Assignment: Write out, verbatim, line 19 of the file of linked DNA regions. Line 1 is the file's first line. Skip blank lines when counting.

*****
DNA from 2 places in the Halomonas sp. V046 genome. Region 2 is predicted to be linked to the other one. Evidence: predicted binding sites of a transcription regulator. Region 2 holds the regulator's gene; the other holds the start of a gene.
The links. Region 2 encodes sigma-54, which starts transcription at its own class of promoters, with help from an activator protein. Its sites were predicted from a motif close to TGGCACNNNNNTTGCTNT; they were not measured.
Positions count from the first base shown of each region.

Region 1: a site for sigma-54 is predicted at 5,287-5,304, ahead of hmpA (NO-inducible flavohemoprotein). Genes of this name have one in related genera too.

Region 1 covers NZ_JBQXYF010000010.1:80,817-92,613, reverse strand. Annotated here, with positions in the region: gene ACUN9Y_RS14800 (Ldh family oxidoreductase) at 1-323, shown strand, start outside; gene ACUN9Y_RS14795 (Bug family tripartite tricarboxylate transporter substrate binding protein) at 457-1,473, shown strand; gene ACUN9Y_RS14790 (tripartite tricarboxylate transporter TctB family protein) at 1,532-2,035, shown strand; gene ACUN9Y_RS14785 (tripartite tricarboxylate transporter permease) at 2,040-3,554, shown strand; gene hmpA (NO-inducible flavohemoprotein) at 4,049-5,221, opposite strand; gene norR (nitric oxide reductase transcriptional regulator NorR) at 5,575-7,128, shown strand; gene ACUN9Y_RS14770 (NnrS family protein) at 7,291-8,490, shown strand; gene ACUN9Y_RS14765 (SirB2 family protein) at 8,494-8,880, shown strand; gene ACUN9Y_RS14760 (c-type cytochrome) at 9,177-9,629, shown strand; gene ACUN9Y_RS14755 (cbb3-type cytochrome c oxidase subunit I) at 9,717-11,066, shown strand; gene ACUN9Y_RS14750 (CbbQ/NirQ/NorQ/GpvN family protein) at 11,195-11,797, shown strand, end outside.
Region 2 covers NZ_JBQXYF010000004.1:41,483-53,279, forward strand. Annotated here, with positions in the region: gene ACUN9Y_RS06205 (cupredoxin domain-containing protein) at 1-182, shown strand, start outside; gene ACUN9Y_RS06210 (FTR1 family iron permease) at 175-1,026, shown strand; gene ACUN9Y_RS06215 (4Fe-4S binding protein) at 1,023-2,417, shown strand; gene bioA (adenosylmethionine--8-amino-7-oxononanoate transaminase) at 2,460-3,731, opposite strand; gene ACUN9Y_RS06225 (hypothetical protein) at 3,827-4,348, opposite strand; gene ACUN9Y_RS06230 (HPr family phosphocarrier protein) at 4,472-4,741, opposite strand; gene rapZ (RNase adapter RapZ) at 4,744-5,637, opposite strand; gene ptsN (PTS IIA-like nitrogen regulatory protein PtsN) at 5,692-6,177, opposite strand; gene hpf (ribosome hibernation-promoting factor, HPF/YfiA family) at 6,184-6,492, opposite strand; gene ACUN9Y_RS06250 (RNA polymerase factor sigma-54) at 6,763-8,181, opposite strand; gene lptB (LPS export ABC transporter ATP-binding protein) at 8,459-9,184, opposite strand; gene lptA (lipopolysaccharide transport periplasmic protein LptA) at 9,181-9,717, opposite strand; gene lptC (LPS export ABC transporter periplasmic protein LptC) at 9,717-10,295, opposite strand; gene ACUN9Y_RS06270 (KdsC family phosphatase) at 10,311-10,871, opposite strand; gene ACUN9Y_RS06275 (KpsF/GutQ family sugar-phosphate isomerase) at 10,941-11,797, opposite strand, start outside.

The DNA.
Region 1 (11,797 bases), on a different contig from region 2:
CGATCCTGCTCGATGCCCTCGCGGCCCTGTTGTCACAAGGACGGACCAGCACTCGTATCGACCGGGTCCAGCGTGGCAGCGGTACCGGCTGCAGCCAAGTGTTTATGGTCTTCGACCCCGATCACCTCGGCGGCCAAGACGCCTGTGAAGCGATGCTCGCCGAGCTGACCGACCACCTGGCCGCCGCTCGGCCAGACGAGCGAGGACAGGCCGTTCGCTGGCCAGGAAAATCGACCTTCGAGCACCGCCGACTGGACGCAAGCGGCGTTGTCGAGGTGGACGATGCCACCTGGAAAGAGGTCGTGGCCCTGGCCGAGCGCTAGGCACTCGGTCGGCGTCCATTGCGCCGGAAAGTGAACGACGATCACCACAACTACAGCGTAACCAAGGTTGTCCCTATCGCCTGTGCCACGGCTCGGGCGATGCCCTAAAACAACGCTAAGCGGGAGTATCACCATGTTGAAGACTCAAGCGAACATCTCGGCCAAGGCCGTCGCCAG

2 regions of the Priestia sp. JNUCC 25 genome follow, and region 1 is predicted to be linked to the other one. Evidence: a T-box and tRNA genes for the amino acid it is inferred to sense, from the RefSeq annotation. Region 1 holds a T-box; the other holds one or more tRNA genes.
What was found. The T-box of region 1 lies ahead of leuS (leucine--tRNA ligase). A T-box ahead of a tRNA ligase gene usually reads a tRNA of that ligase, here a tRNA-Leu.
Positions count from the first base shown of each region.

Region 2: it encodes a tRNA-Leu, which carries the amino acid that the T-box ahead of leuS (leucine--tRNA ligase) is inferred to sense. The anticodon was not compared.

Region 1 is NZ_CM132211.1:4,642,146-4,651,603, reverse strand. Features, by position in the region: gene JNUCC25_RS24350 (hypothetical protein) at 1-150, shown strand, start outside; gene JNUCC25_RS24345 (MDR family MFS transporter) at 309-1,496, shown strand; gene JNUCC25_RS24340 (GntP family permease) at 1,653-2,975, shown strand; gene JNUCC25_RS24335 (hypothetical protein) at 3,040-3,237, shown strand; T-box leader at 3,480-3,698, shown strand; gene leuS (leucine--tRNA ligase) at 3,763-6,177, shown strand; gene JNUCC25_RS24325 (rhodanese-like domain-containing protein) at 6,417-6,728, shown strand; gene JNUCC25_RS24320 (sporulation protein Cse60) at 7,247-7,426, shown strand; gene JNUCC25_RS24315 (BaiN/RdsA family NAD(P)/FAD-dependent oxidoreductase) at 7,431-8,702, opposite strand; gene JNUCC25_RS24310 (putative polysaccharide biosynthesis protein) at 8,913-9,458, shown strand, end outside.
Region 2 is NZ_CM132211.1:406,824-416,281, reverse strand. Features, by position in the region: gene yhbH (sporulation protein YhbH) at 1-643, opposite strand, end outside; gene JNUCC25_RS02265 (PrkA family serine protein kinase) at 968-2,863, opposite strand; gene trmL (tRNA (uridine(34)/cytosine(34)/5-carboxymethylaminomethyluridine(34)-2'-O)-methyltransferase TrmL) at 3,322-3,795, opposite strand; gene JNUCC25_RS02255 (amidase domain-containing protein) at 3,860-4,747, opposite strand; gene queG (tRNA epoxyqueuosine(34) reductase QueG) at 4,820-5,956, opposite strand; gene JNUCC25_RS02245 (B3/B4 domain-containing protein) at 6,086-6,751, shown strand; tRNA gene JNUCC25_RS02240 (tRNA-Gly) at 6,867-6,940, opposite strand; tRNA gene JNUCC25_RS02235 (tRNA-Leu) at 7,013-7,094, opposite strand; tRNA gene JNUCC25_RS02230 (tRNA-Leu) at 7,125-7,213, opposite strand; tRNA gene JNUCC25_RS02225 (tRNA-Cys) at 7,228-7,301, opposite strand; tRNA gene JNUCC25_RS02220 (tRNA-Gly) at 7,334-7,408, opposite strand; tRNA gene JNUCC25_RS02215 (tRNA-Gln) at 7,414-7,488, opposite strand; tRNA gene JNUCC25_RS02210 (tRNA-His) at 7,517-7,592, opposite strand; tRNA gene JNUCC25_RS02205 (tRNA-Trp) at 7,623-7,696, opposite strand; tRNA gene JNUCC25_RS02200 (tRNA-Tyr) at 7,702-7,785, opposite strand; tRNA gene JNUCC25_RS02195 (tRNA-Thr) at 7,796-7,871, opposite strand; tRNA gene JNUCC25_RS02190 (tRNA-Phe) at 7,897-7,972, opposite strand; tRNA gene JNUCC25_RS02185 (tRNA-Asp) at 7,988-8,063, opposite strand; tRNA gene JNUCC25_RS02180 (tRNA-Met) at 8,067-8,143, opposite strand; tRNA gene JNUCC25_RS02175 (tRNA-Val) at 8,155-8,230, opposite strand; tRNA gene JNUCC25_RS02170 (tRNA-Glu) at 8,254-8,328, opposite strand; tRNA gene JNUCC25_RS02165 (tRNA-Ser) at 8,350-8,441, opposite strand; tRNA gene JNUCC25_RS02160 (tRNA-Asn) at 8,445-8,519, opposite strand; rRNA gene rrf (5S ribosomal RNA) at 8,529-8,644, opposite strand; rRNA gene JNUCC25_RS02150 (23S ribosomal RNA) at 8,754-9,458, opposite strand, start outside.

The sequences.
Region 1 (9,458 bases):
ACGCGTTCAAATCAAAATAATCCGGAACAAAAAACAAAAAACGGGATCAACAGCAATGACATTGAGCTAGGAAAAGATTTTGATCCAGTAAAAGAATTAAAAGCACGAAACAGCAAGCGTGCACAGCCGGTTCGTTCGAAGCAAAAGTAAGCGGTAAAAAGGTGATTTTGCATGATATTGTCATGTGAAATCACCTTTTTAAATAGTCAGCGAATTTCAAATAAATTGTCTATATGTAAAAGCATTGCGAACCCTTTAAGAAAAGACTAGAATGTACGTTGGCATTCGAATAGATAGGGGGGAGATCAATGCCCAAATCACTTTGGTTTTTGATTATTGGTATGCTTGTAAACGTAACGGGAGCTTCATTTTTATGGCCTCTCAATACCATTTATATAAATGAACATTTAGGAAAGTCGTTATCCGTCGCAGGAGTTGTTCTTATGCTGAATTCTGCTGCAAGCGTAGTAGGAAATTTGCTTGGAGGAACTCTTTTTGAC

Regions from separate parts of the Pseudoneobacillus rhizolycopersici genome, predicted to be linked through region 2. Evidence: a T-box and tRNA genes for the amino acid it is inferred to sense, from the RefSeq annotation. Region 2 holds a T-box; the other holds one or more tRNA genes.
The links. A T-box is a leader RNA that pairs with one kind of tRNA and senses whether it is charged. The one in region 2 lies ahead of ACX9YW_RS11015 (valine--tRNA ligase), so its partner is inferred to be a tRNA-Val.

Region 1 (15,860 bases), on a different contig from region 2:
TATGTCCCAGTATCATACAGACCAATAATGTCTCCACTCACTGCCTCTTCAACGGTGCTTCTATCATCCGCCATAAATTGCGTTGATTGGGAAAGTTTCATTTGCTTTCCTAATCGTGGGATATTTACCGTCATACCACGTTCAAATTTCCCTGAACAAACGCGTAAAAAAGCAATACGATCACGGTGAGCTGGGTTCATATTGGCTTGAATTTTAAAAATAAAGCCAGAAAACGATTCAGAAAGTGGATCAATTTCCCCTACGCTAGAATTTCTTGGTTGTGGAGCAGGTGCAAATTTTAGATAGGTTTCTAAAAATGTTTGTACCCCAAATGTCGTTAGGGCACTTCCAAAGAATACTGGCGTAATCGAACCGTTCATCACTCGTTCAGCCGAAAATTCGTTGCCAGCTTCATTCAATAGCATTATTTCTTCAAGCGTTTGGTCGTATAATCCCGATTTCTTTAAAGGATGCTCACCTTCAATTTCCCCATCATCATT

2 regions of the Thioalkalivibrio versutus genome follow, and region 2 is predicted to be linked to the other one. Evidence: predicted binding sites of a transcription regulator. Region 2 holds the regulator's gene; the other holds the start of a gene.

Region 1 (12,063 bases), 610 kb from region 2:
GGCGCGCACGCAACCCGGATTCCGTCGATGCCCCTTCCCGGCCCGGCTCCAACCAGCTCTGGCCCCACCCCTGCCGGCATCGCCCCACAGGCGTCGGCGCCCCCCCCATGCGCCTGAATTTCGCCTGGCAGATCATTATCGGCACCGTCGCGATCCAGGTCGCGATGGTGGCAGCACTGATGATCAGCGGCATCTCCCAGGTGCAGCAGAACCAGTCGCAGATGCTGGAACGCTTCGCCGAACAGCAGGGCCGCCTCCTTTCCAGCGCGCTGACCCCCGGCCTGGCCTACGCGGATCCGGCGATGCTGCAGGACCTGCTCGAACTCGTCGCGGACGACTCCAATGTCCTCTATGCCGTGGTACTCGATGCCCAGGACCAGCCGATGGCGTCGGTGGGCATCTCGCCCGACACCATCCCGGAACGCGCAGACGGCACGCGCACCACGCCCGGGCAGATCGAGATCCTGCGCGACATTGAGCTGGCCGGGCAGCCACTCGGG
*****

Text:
Regions from separate parts of the Pseudoneobacillus rhizolycopersici genome, predicted to be linked through region 2. Evidence: a T-box and tRNA genes for the amino acid it is inferred to sense, from the RefSeq annotation. Region 2 holds a T-box; the other holds one or more tRNA genes.